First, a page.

I got bored with the old way – it came too easy. I worked until I could play chord changes at any tempo in any key, and then said ‘What else is there?’ Now I’m finding out. — Don Ellis, trumpeter, drummer, composer
The tempo is the suitcase. If the suitcase is too small, everything is completely wrinkled. If the tempo is too fast, everything becomes so scrambled you can’t understand it. — Daniel Barenboim, conductor
There are many pathways to explore on the journey towards understanding practice, and one path that several researchers have been down is the path that leads to playing at performance speed. Basically, they’re asking, “What is the best way to get a piece up to performance tempo?” Well, in one study they looked at 3 different methods with two conditions. The conditions were 1) with a model (a correctly performed example) and 2) without a model. The three different practice methods were:
1. Gradually increasing tempo until performance speed is reached.
2. Alternating between a slow tempo at which there are no mistakes, then playing again at exactly performance tempo.
3. Flailing away at the piece at performance tempo until you get it.
First, the model vs no model differences. As you might guess, those who had the model did significantly better than those without the model. Hearing a passage played correctly at the correct tempo is very beneficial. No big surprise, right? This reinforces the notion that listening to great recordings of music you perform has real benefits.
You can probably tell by my language that option #3, practicing at performance tempo, is not the way to go about getting a piece up to speed. In this study, the flailers performed the least accurately of the three groups. But what about option 1 or 2? What’s your guess?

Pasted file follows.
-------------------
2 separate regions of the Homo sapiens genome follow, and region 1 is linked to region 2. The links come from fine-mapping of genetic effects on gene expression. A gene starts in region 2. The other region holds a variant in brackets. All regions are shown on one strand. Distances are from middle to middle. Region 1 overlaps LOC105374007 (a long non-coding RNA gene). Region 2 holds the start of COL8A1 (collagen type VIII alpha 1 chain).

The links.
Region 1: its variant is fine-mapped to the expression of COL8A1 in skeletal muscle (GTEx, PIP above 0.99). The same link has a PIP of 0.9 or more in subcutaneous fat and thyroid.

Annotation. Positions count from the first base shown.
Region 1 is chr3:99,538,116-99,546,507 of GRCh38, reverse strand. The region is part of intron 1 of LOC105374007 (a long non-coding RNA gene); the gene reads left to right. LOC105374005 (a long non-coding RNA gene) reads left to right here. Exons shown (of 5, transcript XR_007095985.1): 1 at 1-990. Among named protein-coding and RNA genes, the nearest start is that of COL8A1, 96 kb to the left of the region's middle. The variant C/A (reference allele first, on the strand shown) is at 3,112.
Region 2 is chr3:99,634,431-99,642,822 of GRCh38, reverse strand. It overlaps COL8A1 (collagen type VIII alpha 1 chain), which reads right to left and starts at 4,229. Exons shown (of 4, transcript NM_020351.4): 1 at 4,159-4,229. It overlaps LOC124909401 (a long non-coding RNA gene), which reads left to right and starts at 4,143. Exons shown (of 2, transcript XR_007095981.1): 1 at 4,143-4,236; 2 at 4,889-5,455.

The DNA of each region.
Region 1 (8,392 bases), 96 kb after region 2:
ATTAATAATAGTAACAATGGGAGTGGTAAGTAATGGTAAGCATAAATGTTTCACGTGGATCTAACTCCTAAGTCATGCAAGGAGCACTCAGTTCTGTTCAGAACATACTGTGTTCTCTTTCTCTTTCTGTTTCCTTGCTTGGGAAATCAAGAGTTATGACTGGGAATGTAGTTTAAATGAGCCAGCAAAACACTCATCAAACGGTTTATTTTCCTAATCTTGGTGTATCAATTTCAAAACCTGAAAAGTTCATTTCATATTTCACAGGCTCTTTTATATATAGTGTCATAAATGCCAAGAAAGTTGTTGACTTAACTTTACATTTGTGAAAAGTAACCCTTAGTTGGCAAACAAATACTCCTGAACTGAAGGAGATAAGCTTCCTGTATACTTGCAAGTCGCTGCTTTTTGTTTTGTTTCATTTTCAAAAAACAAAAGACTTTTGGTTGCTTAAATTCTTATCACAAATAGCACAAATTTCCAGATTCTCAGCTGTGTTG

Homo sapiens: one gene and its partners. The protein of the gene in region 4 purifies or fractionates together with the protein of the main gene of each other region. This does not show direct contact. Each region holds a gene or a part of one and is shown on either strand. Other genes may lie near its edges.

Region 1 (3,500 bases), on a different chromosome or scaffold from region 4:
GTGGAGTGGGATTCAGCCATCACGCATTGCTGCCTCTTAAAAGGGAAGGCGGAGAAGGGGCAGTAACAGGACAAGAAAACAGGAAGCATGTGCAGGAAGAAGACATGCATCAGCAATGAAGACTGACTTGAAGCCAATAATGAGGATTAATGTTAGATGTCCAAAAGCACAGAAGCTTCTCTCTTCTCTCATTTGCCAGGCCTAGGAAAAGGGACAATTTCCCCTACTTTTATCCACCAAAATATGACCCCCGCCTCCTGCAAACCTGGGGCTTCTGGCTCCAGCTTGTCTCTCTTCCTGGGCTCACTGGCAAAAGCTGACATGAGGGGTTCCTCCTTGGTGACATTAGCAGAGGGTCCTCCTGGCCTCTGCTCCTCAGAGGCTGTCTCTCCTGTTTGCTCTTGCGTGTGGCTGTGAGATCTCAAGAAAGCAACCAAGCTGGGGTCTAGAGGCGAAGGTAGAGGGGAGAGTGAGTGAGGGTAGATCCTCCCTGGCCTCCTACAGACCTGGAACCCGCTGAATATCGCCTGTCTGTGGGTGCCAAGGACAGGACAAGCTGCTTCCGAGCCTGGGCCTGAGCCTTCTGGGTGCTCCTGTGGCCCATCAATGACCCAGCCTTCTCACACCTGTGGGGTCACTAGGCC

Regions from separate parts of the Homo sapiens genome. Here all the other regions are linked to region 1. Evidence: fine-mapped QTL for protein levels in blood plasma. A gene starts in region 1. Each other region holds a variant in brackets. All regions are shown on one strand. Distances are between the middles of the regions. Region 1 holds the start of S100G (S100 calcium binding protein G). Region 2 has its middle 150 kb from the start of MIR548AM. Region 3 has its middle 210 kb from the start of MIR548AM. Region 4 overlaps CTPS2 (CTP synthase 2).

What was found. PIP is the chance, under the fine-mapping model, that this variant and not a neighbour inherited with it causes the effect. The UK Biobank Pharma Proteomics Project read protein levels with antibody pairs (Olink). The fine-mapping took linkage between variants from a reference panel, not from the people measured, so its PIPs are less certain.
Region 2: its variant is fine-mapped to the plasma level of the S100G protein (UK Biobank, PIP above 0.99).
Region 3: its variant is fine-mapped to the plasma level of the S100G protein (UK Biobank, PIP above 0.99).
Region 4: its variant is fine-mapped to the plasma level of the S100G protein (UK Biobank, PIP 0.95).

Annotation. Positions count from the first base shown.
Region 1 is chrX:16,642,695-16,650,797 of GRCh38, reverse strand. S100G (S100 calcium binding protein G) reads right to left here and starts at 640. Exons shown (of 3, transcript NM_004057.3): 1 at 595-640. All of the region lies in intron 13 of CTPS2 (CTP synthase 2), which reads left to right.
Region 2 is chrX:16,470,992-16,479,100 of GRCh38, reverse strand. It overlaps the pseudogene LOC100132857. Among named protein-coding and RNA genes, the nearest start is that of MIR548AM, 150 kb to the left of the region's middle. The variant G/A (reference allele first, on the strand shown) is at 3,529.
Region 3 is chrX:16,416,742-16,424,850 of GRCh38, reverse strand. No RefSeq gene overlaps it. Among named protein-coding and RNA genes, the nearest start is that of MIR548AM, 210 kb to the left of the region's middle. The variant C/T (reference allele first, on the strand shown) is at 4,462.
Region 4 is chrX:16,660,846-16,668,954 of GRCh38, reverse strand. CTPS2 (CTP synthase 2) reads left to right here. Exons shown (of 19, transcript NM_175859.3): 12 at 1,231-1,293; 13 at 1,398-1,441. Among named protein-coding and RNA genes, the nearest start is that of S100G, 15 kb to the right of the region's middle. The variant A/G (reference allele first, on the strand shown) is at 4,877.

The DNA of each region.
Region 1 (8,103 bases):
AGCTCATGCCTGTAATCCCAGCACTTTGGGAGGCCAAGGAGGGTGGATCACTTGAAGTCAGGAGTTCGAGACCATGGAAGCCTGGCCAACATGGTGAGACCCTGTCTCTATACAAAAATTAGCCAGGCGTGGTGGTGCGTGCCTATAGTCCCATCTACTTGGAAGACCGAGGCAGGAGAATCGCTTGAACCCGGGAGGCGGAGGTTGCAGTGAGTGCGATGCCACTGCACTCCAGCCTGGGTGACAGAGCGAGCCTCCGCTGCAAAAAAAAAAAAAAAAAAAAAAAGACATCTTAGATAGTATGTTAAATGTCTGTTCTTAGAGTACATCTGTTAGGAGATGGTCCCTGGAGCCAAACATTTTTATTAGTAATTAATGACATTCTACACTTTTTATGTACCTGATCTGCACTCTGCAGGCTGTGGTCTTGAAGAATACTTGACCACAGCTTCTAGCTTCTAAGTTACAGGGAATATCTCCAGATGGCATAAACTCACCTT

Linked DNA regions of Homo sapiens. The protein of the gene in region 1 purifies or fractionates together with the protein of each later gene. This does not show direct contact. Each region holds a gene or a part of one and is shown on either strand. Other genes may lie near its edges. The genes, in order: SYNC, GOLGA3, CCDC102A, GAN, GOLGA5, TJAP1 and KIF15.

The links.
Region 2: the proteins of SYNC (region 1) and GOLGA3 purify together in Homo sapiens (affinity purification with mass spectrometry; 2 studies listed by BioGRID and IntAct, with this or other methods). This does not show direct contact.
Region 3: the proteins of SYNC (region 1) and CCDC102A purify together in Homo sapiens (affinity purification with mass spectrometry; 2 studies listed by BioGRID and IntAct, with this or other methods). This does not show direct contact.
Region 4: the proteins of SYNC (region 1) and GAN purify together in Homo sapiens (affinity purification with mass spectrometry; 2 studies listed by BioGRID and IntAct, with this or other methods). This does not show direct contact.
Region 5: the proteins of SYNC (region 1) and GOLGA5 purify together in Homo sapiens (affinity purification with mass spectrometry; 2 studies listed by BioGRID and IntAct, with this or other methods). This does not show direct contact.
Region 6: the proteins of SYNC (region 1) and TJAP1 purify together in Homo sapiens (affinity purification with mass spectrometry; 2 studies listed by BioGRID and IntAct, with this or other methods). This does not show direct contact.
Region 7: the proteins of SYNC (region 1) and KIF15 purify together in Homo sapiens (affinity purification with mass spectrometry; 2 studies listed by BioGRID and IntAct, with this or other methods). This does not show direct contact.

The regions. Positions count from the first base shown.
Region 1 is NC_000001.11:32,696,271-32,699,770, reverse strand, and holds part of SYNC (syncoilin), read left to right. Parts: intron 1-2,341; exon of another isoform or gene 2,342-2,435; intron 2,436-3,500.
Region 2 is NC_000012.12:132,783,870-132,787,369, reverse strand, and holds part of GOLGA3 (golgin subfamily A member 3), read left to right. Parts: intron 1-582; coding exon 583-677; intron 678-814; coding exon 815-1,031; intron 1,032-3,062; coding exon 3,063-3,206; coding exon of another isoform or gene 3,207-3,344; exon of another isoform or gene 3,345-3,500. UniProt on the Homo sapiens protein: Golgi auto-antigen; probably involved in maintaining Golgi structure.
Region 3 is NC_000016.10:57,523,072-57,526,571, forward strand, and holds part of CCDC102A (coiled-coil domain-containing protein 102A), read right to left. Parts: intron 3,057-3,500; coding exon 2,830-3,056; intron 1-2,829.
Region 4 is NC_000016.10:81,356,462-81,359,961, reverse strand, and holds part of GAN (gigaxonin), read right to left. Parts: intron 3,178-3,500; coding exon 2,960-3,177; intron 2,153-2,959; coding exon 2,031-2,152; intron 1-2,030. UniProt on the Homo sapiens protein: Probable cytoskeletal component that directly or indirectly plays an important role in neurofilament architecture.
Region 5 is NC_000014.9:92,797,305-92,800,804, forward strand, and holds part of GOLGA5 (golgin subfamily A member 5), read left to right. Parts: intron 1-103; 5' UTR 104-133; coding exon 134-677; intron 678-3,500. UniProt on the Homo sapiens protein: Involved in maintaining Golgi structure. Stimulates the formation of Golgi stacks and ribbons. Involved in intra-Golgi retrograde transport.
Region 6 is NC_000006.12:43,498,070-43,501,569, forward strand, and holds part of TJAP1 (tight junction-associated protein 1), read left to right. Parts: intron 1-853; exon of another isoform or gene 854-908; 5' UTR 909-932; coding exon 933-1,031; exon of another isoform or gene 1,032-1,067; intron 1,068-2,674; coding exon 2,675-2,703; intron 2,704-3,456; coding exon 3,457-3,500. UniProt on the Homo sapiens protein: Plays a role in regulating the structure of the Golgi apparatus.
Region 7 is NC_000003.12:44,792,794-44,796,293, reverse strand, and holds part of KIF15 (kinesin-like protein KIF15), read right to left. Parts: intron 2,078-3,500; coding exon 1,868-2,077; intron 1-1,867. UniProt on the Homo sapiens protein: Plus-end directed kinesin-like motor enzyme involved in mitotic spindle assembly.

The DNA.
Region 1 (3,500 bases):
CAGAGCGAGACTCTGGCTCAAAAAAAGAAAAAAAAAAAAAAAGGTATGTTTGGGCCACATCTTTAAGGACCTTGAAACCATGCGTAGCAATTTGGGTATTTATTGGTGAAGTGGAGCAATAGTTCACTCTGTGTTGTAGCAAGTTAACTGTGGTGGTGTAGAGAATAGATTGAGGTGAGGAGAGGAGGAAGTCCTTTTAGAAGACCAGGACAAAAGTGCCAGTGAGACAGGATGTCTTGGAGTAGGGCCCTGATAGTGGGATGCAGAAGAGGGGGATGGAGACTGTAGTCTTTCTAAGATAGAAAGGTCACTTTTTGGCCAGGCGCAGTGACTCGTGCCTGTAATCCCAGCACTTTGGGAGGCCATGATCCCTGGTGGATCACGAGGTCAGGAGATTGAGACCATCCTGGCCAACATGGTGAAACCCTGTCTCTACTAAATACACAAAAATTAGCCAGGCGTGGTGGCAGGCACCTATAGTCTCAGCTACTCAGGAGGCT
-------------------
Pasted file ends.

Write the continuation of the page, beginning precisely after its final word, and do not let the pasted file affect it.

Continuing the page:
Growing up, I learned that gradual increase was the way to go, and because it makes sense, it’s not something I ever questioned. Well, it turns out that option number 2–alternating between slow and performance tempos–produced better results than gradual increase. Of course, you’re wise to ask if the study was truly experimental (randomized, large sample size, etc.) so that we can generalize. It wasn’t, so we can’t say that this is absolutely the best way to go, but it is a compelling argument. I’m going to start using it immediately and see for myself.
This isn’t to say that you should completely abandon the gradual-speed-up technique, though, because that has its place for certain pieces that may be fiendishly difficult. But for something that is within your reach, the alternating tempo approach is the way to go.
click image to find free digital metronomes
If you’re interested, here’s the study and its abstract:
Henley, P. T. (2001). Effects of modeling and tempo patterns as practice techniques on the performance of high school instrumentalists. Journal of Research in Music Education, 49(2), 169-180.
The purpose of this study was to examine the effect of modeling conditions and tempo patterns on the performance of high school instrumentalists. The independent vari- ables of this study were (a) model versus no model and (b) steady increase of tempo versus performance speed tempo versus alternating (slower and faster) tempos. Sub- jects (N = 60) were high school wind instrumentalists from the American Midwest and South. Subjects sight-read an etude and then practiced the same etude six times using one of six practice conditions that combined the two independent variables. Subjects then performed a posttest on the same itude. Dependent measures were pretest-posttest gain score comparisons (as percentages) of correct pitches and rhythms as well as overall percentages of tempo gains. Results demonstrated the with-model condition to be superior to the no-model condition in rhythm percentage gain and tempo percentage gain. Tempo patterns had no significant effect on results.